Non-Toxic Pheasant Loads

Helping You Get the Most From Your Hunting Dogs

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Non-Toxic Pheasant Loads

by L.P. Brezny

Shot size matters a whole lot.
Opening day of the South Dakota resident pheasant hunt was full of optimism. The weather was great, even though the winds were building all morning, and had reached almost gail force gusts by high noon. Our party of four hunters had rolled east from Rapid City, which was located three hours west of the real pheasant belt as it were. We had reached the large state game management area we had intended to hunt with about 30 minutes to burn before shooting time. Everyone was excited to get that first drive moving and those first roosters up and into the stiff head wind for that going away trap shooters shot.

I had hauled along a case of Enviornmetal Inc. Hevi-Steel in a 3" 1 1/8 oz load of #4 shot. These loads were second generation ammo in that Enviornmetal had redesigned this load from its first introduction in 2004. This was a fold crimp package with new wads, powder, and higher terminal ballistics. However, I was a bit concerned by the #4 pellet size as I had found these small iron balls to get quite weak very fast much beyond 40 yards down range. If these ringneck roosters were going to flush to any point much beyond say 35 yards I felt the loads could be less than effective.

At the jump off point we were not at all alone. With at least 15 or 20 other hunters deciding to take on the same section of food plot and prairie grass, I felt sure that when the show started it would be somewhat of a confused mess to say the least. While everyone was more than willing to help out in terms of not trying to hog the ground they walked on, those large numbers of hunters was an indication that only the guys with the best dogs would win this event.

At the strike of noon we started forward, and within less than a minute birds started erupting from all sides, which included both high grass and the standing corn. Being young roosters the bright sun it was difficult to identify a crossing bird on the high wind, keep track of the guy next to you, or the fellow on the sky line, and still get off an accurate shot.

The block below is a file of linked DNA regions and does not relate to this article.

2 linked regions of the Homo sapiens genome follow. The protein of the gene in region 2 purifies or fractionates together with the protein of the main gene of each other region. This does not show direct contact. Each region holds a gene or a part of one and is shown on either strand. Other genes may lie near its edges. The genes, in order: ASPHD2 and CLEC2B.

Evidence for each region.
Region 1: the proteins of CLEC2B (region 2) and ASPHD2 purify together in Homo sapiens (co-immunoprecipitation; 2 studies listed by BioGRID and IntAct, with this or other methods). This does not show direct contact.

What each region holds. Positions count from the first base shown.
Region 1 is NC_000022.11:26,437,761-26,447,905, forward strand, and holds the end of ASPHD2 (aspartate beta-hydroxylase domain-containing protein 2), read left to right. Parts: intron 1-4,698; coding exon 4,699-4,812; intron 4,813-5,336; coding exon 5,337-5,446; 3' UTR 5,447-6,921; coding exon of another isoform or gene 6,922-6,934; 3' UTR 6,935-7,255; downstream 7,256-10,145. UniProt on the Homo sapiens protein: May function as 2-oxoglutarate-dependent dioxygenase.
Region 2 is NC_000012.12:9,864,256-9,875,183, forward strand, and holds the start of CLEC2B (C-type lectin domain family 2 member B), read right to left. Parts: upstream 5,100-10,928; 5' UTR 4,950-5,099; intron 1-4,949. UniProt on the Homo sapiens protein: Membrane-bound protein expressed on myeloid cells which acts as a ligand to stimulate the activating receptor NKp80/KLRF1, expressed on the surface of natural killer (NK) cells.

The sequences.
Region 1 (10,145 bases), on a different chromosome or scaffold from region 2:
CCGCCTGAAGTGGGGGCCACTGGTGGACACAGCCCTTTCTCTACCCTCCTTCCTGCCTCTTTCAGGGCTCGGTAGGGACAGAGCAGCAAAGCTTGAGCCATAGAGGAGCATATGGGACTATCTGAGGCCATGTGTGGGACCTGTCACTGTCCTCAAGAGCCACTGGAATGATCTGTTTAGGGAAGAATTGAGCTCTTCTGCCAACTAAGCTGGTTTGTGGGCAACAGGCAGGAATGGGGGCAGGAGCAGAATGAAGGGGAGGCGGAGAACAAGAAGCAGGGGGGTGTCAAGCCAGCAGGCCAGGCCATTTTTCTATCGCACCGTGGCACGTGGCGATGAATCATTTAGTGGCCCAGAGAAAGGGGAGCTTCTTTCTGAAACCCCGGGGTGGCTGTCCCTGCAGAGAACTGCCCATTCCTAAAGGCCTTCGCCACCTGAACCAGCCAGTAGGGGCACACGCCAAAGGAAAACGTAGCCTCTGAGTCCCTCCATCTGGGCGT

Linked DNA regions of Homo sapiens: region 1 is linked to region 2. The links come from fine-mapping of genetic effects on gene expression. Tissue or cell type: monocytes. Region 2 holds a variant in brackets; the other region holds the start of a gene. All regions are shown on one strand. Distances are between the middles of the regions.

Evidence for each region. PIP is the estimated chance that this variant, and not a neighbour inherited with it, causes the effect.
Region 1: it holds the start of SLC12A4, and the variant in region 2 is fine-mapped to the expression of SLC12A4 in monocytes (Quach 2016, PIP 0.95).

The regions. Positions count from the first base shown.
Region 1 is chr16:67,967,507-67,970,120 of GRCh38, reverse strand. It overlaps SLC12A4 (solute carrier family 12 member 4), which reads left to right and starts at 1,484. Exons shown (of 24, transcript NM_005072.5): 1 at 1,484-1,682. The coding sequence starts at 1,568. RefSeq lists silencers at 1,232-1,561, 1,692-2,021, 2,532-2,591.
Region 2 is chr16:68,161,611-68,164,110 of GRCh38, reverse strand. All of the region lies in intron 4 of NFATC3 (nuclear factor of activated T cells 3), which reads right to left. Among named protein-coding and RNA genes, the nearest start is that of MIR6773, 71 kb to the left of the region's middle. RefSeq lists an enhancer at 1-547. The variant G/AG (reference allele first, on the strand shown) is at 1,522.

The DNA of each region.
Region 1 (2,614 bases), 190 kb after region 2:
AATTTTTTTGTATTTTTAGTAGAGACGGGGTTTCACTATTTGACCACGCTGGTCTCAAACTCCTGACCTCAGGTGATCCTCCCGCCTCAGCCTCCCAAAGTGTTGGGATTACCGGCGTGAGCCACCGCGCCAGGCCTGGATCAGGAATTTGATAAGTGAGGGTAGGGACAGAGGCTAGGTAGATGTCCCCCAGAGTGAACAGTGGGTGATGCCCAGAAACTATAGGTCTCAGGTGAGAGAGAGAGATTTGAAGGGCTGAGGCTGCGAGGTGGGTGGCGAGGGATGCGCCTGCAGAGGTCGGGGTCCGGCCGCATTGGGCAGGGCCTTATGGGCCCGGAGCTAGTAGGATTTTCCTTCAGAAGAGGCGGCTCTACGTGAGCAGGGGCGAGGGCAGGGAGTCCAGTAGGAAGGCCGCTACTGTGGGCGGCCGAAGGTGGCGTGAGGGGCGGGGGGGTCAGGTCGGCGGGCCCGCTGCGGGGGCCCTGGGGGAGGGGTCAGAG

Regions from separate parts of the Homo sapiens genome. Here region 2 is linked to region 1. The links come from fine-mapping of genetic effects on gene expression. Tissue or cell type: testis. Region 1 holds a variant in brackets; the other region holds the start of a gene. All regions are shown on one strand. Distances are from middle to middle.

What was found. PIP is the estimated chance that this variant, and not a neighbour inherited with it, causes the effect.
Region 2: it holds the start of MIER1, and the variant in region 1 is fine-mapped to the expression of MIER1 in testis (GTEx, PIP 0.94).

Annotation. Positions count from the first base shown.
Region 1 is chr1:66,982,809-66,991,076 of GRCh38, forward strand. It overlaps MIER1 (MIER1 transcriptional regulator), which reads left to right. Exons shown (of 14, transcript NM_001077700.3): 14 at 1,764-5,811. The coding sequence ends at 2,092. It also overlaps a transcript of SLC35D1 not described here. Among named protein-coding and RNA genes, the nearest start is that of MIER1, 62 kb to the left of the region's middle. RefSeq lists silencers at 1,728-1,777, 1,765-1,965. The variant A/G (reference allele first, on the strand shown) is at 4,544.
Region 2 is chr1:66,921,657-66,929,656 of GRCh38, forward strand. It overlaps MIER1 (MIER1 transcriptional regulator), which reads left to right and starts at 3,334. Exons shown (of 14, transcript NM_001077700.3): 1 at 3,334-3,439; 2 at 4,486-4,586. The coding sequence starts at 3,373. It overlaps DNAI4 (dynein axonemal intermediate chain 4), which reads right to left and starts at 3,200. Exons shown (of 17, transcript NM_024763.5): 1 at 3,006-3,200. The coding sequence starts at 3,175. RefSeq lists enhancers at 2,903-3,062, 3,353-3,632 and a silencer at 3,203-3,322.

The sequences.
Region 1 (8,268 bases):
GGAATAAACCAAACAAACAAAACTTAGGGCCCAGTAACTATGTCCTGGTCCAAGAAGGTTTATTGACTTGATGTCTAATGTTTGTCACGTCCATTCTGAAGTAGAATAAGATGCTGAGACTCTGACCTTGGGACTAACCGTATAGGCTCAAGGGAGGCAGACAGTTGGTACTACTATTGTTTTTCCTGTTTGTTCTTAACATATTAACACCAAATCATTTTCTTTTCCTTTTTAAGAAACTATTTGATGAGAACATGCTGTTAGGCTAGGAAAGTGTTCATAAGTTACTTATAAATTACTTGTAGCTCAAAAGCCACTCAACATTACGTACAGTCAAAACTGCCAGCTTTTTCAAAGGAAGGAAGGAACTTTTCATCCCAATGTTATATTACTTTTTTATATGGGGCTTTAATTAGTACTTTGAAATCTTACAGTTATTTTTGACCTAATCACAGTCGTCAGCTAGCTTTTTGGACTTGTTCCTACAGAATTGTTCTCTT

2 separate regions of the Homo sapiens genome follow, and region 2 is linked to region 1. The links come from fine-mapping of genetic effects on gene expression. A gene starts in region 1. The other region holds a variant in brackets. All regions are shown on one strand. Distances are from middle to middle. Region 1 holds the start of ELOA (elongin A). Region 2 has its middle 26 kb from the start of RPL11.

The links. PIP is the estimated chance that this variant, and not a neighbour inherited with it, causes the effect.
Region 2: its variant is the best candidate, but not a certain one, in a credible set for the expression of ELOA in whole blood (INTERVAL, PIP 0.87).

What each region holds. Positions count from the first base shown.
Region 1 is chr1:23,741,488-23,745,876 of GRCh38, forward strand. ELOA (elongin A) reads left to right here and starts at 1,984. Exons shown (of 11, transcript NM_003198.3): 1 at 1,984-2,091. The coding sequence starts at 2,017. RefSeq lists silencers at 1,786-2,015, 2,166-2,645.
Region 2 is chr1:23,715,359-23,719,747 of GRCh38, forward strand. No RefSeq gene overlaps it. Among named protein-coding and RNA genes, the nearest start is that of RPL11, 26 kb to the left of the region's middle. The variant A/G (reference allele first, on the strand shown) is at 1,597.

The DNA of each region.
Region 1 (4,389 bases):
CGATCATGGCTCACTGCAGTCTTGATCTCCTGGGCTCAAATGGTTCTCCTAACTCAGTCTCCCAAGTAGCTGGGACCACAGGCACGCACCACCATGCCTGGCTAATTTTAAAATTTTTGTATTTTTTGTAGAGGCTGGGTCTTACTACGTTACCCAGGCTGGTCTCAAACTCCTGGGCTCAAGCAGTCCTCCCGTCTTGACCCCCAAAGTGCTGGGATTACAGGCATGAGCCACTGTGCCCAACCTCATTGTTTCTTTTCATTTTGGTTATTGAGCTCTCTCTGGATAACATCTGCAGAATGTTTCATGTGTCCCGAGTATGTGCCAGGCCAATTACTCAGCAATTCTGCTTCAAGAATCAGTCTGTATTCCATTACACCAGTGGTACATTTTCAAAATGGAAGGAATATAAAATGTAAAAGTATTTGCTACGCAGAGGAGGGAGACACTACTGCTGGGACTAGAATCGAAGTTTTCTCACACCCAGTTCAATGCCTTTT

As an old, and quite bright red rooster peeled past me at about shoulder high, and moving like a guided missile down wind, I spotted a slot that was a safe clear shot, and promptly emptied my right barrel on the BSA Classic 12 bore. At the shot, which I judged to be about 45 yards the rooster folded up, but only to be rolled over by a pair of black labs before I could take a step. Oh well I thought, there are more than enough to go around with this endless stream of over-head, and slide slipping targets.

Now a bit later, with five rounds dispatched and three birds on the ground, I still stood watching the onslot with an empty game vest. I was not sure if the loads were the problem, or all the dogs in the area were just beating me to the punch. We had dogs in our party, but they were occupied working retrieves for their owners. What I did decide right there and then was never to listen to anyone that says don’t bring your dog, because "we can handle anything you drop with ours". Obviously they could not handle the problem, and it was showing up in spades. Secondly, I was less sure than ever about the effectiveness of the loads. On two occasions I had reached an area well ahead of any dog only to find nothing more than feathers.

Time to regroup
After that first pass across the quarter section everyone started to thin out and go their own way. I was grateful for that, because I had spent a considerable amount of time just trying to keep from getting greased by a load of steel shot. Now it was time to set a new plan, and I was pleased to learn that we were going to hunt well away from anyone else on that piece of state managed land.

The guys with the dogs had done the best, and when the count was completed the group had connected on eight birds which put us to over half of the days limit for four hunters. On the next drive we posted blockers and two of us pushed a food plot which yielded one bird. What I was observing now was that birds that had broken legs or head shot were being recovered. However, enough birds were not recovered when hit so as to give me reason to further regard those light #4’s in a grade of shot that was only a step above standard steel as suspect. This load much like its predecessor during the testing of the first Hevi-Steel shot loads on Kansas mallards the previous winter. The new loads in the lightweight shot were not showing anything special in the bird harvesting department. In my estimation, we had shot far too many birds in taking the limit of 12 roosters home to west river South Dakota.
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